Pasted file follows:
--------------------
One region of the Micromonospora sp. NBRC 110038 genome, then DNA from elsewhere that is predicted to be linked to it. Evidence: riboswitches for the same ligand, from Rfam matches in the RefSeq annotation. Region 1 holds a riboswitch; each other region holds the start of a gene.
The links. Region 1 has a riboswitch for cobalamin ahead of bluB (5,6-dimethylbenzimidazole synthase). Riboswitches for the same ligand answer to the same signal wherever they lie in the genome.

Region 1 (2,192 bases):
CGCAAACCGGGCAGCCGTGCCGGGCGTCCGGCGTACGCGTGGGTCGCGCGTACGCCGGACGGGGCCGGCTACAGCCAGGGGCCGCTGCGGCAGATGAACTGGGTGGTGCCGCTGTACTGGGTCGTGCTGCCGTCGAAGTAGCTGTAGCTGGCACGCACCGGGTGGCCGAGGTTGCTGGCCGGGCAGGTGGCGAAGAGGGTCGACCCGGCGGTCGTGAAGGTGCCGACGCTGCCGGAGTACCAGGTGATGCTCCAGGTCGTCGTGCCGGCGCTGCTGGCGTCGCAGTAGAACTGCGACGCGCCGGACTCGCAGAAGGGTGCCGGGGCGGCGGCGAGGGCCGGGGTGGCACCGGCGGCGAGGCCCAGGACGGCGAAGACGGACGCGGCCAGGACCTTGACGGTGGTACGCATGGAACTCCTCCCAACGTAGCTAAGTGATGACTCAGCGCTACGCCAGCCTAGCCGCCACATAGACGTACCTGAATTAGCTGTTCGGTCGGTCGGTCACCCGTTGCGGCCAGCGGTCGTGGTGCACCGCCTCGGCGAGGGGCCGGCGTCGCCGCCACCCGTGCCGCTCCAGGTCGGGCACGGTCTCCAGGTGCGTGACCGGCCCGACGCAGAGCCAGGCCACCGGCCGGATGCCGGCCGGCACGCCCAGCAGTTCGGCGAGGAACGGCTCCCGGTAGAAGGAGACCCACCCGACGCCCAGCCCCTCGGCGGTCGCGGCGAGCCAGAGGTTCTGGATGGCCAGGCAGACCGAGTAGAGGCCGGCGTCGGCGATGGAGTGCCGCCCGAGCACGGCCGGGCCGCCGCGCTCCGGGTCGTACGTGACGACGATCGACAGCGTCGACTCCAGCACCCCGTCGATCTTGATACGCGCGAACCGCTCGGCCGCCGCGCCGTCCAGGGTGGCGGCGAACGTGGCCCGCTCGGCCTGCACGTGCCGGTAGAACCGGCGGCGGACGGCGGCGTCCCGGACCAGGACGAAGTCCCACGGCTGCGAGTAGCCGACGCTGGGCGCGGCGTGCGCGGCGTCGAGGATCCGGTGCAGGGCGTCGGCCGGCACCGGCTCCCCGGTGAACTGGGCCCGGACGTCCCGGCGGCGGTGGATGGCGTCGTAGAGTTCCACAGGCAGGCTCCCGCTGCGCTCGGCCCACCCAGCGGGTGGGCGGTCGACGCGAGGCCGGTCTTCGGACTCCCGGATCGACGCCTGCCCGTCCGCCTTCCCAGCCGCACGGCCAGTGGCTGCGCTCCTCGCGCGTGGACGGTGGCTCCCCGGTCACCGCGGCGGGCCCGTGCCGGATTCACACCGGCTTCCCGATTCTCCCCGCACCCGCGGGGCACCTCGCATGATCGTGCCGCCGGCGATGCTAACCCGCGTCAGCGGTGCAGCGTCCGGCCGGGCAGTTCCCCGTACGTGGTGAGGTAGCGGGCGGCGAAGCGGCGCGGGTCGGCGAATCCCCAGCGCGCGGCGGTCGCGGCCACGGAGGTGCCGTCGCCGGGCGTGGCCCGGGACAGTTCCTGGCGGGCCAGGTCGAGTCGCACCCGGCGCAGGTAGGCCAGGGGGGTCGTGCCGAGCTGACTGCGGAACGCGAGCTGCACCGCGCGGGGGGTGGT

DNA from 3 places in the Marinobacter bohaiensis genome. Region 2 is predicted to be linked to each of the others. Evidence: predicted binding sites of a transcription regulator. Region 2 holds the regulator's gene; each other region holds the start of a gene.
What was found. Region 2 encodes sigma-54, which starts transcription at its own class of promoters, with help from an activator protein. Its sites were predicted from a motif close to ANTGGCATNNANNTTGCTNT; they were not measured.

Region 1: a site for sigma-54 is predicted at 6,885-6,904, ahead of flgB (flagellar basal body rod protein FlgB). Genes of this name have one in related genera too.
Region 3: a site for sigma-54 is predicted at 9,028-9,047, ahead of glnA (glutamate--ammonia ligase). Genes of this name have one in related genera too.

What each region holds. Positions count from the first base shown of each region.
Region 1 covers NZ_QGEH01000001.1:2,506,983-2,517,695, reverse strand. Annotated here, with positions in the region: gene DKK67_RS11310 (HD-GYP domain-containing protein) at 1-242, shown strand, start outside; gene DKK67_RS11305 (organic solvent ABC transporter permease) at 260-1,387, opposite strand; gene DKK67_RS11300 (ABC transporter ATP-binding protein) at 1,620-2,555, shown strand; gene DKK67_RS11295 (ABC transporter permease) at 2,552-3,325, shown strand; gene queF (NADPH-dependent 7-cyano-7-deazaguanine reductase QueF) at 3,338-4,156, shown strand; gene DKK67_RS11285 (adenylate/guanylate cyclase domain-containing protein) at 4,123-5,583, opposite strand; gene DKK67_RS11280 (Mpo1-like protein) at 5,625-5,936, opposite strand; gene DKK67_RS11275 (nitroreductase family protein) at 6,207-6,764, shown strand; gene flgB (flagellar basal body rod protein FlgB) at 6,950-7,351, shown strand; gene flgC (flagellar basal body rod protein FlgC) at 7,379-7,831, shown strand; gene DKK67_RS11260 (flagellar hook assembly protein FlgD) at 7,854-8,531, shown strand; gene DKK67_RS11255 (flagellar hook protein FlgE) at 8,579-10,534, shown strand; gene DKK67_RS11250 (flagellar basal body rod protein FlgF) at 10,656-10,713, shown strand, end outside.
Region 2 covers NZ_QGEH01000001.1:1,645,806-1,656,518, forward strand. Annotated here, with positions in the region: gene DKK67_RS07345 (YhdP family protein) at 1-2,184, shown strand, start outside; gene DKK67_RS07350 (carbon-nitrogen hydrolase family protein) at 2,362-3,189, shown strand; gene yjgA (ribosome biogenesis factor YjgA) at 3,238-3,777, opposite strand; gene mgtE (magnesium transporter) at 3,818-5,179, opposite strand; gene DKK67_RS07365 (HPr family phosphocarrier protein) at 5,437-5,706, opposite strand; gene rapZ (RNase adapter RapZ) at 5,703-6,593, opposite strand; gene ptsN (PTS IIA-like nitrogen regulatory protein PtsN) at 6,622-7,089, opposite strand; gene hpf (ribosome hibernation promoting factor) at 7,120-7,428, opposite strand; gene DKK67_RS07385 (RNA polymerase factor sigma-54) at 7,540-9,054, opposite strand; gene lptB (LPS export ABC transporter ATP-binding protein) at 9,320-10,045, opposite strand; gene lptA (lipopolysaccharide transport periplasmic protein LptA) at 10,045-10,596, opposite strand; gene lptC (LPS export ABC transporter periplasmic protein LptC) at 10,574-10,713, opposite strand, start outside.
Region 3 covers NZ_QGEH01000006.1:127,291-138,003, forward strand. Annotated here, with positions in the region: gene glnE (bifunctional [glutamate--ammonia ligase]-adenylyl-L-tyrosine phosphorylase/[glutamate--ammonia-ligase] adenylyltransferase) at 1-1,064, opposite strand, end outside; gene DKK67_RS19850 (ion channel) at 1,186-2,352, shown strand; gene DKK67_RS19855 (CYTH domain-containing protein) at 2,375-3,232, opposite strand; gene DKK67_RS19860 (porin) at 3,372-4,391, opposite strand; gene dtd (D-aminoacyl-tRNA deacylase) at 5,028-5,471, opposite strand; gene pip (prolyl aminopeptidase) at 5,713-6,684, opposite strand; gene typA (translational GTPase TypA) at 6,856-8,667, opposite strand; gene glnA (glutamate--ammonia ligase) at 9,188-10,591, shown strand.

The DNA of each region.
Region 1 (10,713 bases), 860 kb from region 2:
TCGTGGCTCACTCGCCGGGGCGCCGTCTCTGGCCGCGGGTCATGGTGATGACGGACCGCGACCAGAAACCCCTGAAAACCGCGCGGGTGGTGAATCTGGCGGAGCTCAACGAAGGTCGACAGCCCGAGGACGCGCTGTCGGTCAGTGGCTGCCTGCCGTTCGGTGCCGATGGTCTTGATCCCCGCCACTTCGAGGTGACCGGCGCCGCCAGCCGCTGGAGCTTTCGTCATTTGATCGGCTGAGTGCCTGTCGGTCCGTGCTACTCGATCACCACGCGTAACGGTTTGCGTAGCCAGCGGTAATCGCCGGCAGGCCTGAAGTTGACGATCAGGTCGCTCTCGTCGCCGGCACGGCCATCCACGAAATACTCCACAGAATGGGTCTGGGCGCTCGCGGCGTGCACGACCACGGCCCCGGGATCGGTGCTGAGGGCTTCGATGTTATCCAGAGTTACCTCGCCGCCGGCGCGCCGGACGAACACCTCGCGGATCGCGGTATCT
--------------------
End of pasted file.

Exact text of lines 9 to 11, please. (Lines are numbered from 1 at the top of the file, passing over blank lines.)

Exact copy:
What each region holds. Positions count from the first base shown of each region.
Region 1 covers NZ_QGEH01000001.1:2,506,983-2,517,695, reverse strand. Annotated here, with positions in the region: gene DKK67_RS11310 (HD-GYP domain-containing protein) at 1-242, shown strand, start outside; gene DKK67_RS11305 (organic solvent ABC transporter permease) at 260-1,387, opposite strand; gene DKK67_RS11300 (ABC transporter ATP-binding protein) at 1,620-2,555, shown strand; gene DKK67_RS11295 (ABC transporter permease) at 2,552-3,325, shown strand; gene queF (NADPH-dependent 7-cyano-7-deazaguanine reductase QueF) at 3,338-4,156, shown strand; gene DKK67_RS11285 (adenylate/guanylate cyclase domain-containing protein) at 4,123-5,583, opposite strand; gene DKK67_RS11280 (Mpo1-like protein) at 5,625-5,936, opposite strand; gene DKK67_RS11275 (nitroreductase family protein) at 6,207-6,764, shown strand; gene flgB (flagellar basal body rod protein FlgB) at 6,950-7,351, shown strand; gene flgC (flagellar basal body rod protein FlgC) at 7,379-7,831, shown strand; gene DKK67_RS11260 (flagellar hook assembly protein FlgD) at 7,854-8,531, shown strand; gene DKK67_RS11255 (flagellar hook protein FlgE) at 8,579-10,534, shown strand; gene DKK67_RS11250 (flagellar basal body rod protein FlgF) at 10,656-10,713, shown strand, end outside.
Region 2 covers NZ_QGEH01000001.1:1,645,806-1,656,518, forward strand. Annotated here, with positions in the region: gene DKK67_RS07345 (YhdP family protein) at 1-2,184, shown strand, start outside; gene DKK67_RS07350 (carbon-nitrogen hydrolase family protein) at 2,362-3,189, shown strand; gene yjgA (ribosome biogenesis factor YjgA) at 3,238-3,777, opposite strand; gene mgtE (magnesium transporter) at 3,818-5,179, opposite strand; gene DKK67_RS07365 (HPr family phosphocarrier protein) at 5,437-5,706, opposite strand; gene rapZ (RNase adapter RapZ) at 5,703-6,593, opposite strand; gene ptsN (PTS IIA-like nitrogen regulatory protein PtsN) at 6,622-7,089, opposite strand; gene hpf (ribosome hibernation promoting factor) at 7,120-7,428, opposite strand; gene DKK67_RS07385 (RNA polymerase factor sigma-54) at 7,540-9,054, opposite strand; gene lptB (LPS export ABC transporter ATP-binding protein) at 9,320-10,045, opposite strand; gene lptA (lipopolysaccharide transport periplasmic protein LptA) at 10,045-10,596, opposite strand; gene lptC (LPS export ABC transporter periplasmic protein LptC) at 10,574-10,713, opposite strand, start outside.